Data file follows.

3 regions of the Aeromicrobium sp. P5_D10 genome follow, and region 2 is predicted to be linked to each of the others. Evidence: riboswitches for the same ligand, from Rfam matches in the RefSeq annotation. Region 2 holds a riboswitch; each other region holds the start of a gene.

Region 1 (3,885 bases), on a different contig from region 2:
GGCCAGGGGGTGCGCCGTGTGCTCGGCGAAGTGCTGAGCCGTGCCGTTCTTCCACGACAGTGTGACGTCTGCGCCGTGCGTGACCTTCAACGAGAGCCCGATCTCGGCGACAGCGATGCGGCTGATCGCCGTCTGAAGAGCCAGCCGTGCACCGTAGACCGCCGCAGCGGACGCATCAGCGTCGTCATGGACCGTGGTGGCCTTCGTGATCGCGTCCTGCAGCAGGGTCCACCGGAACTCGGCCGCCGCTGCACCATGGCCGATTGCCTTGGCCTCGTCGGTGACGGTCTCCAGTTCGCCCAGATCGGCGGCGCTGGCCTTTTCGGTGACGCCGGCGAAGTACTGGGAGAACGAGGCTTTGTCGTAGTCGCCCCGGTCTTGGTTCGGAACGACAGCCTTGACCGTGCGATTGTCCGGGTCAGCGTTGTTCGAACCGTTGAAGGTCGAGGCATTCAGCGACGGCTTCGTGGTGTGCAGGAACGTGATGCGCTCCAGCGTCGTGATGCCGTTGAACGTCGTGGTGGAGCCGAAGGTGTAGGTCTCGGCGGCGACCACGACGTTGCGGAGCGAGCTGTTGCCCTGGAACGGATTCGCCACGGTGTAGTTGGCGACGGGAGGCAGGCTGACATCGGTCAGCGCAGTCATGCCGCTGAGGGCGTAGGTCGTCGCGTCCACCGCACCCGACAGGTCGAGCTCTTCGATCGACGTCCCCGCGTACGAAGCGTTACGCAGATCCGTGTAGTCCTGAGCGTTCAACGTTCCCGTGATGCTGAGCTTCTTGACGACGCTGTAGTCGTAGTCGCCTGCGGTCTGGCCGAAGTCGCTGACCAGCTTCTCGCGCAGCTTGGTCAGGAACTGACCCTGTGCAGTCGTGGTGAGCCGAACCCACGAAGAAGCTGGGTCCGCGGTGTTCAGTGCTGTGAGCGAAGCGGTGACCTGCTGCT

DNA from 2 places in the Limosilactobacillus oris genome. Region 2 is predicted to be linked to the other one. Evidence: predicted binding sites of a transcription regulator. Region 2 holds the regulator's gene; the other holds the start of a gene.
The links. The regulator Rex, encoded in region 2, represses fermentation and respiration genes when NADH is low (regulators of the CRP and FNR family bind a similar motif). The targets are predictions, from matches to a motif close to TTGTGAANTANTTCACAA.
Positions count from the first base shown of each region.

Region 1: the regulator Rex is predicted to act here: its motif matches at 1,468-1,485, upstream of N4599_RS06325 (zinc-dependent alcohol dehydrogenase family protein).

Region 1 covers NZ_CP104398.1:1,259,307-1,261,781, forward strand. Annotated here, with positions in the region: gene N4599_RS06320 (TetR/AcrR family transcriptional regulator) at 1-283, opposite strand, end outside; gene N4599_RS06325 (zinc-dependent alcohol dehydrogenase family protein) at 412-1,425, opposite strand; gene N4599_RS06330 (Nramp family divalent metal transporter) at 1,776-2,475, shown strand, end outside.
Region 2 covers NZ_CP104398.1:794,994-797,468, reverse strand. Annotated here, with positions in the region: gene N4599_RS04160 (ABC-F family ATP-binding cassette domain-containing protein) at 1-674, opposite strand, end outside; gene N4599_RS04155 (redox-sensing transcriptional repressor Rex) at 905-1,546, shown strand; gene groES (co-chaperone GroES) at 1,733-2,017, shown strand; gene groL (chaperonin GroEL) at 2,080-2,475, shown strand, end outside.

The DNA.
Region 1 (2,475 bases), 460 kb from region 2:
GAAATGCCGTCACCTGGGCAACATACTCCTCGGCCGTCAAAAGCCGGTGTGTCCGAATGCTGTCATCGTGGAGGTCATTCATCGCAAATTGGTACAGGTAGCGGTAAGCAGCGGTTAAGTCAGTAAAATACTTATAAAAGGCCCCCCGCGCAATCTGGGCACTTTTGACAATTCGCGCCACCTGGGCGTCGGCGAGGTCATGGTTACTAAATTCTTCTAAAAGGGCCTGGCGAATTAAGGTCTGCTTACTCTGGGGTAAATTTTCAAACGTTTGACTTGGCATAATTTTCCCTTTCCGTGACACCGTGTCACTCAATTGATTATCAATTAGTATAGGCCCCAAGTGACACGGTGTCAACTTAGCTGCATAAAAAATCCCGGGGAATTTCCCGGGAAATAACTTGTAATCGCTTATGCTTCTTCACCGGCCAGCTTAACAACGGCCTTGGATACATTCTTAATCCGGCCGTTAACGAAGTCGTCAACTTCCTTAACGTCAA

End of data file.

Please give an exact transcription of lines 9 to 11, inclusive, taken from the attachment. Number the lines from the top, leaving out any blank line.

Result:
Region 2 covers NZ_CP104398.1:794,994-797,468, reverse strand. Annotated here, with positions in the region: gene N4599_RS04160 (ABC-F family ATP-binding cassette domain-containing protein) at 1-674, opposite strand, end outside; gene N4599_RS04155 (redox-sensing transcriptional repressor Rex) at 905-1,546, shown strand; gene groES (co-chaperone GroES) at 1,733-2,017, shown strand; gene groL (chaperonin GroEL) at 2,080-2,475, shown strand, end outside.

The DNA.
Region 1 (2,475 bases), 460 kb from region 2: